Q&A: FACHC CEO Andrew Behrman on Omicron’s Impact on Community Health Centers – Status of Reform
Andrew Behman, MBA, is the president and CEO of the Florida Association of Community Health Centers (FACHC), which provides resources such as COVID-19 testing and vaccinations through hundreds of qualified primary health care centers. at the federal level (FQHC) across Florida. Through the various clinics, FACHC provides a vital safety net of care for vulnerable populations, including Medicaid and Medicare.
During the week of December 24-30, the Florida Department of Health reported nearly 300,000 new COVID cases, double the number of cases from the Delta variant surge this summer. In this Q&A, Behrman will discuss the impact of the Omicron variant on the FACHC network and policy solutions that would continue to ensure access to care for vulnerable Florida communities.
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Nicole Pasia: How does the Omicron variant impact your work and the communities you serve?
Andrew Behman: “Community health centers, the populations we serve, are the safety net populations – underserved, uninsured, Medicaid, Medicare. In many places, these are patients with significant comorbidities. Managing their chronic disease is a challenge for themselves as well as for the providers who deliver primary health care services to these patients. So anytime you have issues with chronic disease management situations like this, whether it’s Omicron or Delta or whatever, the sensitivities to those issues are heightened by the fact that you have chronic disease management such as hypertension, diabetes, etc.
So, for our patients, we are fully aware of the potential they run, perhaps a little more than the general population. So of course for us, because we have a patient population that we are in contact with all the time, our centers have made tremendous efforts to get people to come and get vaccinated because they know what the value is for them, for the patient they serve. So it’s a big problem. Omicron is a different variant. We’ll probably see another variant after this one. But again, I think my most important comment to make is that staying the course on testing and making sure vaccines are available for people and getting them done – that’s the best way to do that. . And of course, wearing the mask and so on and so on. But when it comes to testing and vaccinating the patient, the health centers are there to do that.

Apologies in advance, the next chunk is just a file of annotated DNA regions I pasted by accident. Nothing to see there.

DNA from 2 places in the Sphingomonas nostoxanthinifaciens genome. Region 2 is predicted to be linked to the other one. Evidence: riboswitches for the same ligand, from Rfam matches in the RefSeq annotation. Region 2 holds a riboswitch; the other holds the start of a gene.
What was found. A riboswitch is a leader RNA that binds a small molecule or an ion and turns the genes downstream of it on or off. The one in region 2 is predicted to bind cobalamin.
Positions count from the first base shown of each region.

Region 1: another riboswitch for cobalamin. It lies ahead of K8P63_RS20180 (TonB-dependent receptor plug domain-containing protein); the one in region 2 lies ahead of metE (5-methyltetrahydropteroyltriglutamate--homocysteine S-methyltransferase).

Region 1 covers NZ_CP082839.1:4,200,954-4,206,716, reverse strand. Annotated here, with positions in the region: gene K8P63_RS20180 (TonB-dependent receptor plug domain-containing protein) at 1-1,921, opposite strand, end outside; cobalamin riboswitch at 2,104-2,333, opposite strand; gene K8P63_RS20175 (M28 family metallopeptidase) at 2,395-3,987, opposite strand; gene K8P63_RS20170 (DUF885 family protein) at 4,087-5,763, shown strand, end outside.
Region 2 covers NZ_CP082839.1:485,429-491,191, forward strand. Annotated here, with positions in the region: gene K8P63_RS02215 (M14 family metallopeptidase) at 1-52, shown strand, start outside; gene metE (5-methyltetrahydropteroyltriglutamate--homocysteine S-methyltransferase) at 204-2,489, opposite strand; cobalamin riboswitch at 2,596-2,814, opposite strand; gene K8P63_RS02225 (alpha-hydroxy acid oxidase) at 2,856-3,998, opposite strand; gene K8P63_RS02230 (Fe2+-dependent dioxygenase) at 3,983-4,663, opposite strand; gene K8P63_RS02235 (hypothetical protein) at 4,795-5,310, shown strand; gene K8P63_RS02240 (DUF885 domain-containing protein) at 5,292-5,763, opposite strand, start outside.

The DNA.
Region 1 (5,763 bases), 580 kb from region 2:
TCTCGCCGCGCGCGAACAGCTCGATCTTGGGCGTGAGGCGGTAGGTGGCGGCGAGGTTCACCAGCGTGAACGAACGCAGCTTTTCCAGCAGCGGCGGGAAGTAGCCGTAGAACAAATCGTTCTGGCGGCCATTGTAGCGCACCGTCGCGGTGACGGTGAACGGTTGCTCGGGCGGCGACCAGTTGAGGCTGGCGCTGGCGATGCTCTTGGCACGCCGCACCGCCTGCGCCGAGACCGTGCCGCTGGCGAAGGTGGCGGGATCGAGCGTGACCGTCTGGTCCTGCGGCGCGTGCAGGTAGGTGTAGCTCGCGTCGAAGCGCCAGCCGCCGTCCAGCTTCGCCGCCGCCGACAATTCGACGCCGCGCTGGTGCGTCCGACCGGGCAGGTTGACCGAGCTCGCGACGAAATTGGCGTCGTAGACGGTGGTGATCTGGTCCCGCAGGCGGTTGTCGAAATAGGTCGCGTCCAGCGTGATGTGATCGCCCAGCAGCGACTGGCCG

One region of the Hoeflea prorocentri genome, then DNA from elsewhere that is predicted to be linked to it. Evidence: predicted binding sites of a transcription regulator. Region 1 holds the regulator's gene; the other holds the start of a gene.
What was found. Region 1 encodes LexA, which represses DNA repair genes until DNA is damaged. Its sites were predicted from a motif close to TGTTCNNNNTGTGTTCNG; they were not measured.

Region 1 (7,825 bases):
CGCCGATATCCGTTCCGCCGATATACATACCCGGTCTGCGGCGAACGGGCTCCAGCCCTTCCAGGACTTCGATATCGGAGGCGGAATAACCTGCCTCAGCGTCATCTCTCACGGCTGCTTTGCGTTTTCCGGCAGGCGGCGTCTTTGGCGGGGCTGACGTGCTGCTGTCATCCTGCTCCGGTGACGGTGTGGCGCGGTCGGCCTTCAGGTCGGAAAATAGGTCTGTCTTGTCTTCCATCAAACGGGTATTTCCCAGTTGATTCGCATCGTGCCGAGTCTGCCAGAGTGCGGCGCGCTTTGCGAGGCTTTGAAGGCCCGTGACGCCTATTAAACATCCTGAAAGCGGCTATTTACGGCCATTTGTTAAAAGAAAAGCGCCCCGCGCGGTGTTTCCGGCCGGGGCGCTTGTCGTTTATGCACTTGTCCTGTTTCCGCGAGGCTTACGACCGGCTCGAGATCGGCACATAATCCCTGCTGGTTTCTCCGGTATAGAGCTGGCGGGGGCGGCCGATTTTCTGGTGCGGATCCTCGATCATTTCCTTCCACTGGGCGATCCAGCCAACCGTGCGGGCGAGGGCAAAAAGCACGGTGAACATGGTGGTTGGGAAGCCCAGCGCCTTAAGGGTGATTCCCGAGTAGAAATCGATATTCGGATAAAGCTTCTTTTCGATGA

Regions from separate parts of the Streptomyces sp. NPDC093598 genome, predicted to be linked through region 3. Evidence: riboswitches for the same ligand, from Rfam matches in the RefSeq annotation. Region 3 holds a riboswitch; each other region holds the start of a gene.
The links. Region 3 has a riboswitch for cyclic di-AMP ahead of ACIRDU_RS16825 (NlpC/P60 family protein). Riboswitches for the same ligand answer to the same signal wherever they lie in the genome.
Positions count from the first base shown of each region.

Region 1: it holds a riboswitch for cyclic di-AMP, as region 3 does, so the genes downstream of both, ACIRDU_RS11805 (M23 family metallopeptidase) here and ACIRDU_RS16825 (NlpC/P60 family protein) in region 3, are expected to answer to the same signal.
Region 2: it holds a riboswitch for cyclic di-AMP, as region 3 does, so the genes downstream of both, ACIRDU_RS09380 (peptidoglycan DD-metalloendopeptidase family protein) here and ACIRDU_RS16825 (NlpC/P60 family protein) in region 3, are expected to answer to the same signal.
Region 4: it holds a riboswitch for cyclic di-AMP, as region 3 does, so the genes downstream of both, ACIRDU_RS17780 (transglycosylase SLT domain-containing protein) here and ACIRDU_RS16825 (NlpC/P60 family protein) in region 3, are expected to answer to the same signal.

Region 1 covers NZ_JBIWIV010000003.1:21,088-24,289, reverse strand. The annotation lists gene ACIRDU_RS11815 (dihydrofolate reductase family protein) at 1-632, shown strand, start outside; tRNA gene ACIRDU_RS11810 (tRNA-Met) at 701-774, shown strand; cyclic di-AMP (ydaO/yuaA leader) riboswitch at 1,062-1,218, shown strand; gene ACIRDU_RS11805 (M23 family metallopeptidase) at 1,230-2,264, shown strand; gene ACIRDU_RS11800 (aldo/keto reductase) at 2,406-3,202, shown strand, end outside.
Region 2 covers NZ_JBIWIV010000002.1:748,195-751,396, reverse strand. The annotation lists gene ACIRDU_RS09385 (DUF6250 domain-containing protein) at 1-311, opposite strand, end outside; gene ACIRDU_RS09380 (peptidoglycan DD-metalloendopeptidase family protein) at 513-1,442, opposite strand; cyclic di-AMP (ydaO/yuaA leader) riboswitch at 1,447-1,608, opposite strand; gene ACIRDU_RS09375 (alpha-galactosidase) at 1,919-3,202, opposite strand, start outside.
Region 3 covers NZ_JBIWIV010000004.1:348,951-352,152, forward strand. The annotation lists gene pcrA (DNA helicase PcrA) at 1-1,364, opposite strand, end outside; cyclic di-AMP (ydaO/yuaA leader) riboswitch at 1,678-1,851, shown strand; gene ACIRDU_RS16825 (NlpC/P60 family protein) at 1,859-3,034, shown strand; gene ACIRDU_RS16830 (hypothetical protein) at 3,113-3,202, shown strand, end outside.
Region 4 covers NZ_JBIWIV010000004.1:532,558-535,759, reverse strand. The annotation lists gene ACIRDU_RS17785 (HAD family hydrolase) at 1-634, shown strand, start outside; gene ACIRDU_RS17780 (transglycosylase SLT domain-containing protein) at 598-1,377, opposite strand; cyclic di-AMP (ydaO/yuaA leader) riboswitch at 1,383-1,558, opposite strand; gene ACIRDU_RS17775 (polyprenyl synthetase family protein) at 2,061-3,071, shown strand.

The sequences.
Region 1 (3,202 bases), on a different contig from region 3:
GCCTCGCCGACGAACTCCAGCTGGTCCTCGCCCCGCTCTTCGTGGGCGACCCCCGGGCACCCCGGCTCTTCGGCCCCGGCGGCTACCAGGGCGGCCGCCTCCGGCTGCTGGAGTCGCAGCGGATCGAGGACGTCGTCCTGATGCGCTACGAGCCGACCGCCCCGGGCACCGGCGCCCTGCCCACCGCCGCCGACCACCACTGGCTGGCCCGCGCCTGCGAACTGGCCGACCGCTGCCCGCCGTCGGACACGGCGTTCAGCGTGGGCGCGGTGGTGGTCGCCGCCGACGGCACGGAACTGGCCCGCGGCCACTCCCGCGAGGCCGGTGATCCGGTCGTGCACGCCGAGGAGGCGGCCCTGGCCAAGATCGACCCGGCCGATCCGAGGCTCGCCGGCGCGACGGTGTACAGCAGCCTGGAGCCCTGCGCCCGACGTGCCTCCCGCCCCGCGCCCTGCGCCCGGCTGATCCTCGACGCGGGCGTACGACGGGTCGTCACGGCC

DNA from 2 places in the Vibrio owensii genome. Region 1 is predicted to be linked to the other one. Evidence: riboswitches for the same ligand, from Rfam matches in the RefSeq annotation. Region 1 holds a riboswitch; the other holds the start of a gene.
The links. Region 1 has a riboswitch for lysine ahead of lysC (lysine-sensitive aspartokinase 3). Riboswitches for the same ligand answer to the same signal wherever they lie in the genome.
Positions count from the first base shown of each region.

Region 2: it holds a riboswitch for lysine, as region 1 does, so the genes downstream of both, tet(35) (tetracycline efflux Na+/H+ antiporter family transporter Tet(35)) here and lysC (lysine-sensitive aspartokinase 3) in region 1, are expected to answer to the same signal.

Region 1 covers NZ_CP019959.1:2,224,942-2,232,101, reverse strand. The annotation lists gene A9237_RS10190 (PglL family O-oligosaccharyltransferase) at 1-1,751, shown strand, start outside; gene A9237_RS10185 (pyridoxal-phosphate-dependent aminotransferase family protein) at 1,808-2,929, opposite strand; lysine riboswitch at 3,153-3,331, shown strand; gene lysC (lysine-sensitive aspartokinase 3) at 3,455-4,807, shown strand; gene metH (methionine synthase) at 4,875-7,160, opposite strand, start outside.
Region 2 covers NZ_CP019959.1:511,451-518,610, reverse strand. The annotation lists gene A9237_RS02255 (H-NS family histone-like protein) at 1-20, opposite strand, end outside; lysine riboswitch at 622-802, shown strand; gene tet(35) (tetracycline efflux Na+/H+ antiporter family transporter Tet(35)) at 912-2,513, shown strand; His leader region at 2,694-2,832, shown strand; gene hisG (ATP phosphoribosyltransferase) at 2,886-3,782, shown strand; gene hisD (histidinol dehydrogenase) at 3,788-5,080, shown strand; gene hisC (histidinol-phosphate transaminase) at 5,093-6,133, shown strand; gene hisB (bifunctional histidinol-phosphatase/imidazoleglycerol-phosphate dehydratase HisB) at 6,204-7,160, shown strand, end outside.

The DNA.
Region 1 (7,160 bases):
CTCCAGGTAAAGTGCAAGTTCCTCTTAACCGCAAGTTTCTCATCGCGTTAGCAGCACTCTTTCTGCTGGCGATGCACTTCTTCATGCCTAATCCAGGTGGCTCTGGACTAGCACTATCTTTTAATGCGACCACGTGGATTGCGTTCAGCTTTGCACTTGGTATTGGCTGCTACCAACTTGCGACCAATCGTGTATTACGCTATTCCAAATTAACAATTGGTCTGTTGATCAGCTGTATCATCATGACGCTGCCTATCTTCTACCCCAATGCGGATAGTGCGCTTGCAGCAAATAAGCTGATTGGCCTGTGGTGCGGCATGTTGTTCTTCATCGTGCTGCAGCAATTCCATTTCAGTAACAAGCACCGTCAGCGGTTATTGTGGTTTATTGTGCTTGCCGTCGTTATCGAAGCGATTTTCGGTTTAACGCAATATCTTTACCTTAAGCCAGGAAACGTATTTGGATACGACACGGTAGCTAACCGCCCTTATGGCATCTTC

NP: Are there any other issues you are currently concerned about?
A B: “Staffing is also a big challenge for us. Hospitals – we all hear about burnout – [it’s] just absolutely awful. This is a real problem, because it slows down the ability to serve patients, if you will. We had to deal with this like any other health care provider system has had to deal with this as well. It has been a big problem for us, and we are dealing with it, but it has been very difficult for the health centers. We have over 800 locations across the state of Florida. It’s a big system for FQHC. So staff is a big deal for us.
NP: Whether working with the legislature or other partners across the state, what policies do you hope to see that will help address the labor shortage?
A B: “Representative Colleen Burton has shown a keen interest in examining labor issues in Florida, particularly in health care. It is manna from heaven for us, because it is the first time in many years that we have had the opportunity to engage in a discussion at the legislative level to examine what needs to happen. In fact, at the association, I hired a full-time workforce development manager to come and see where we are with workforce development…I talk about approaches a lot more aggressive in workforce development: develop your own models, make academic health centers within FQHCs. The Legislative Assembly has really stepped up its efforts as we enter this session. So I’m very excited about that.
Some of the other policies – there’s a lot of confusion around the CMS vaccination mandates and then the state no-vaccination and no-masking mandates. All of this is a challenge because we have to serve two masters. We have federal mandates that must be fulfilled in order for us to retain Medicaid funding. And at the same time, we have the state pursuing a different model on warrants. This puts us in a pickle and in the anvil. We hope this will finally happen at the federal level where we don’t have a problem to settle in terms of the choice between the state mandate and the federal mandate. It’s a big problem. But now, [while] we’re waiting to do that, we’re going to stay the course with the CMS requirements for masks, vaccines and things like that. These are challenges that all of our FQHCs face every day. »
NP: How are FQHCs managing both their COVID response, as well as their other health services?
A B: “I think it’s important for people to understand that while we’re dealing with a pandemic, we still have to provide health care services to people. And I know it’s lost in the redesign right now, but for the patients we serve, the safety net population, these are people who are really having difficulty accessing health care, whether it’s because that they don’t have insurance, or they don’t have the funds, or they don’t even have transportation. Community health centers are mandated by federal law to ensure these patients are served. So it’s a bit different from where the hospitals are. We are all primary care institutions. The front line, for us, has many faces in addition to the pandemic we have to deal with. I think it’s important for people to understand that we continue to provide primary care services to populations that need them.
This interview has been edited for clarity and length. Image: Association of Community Health Centers of Florida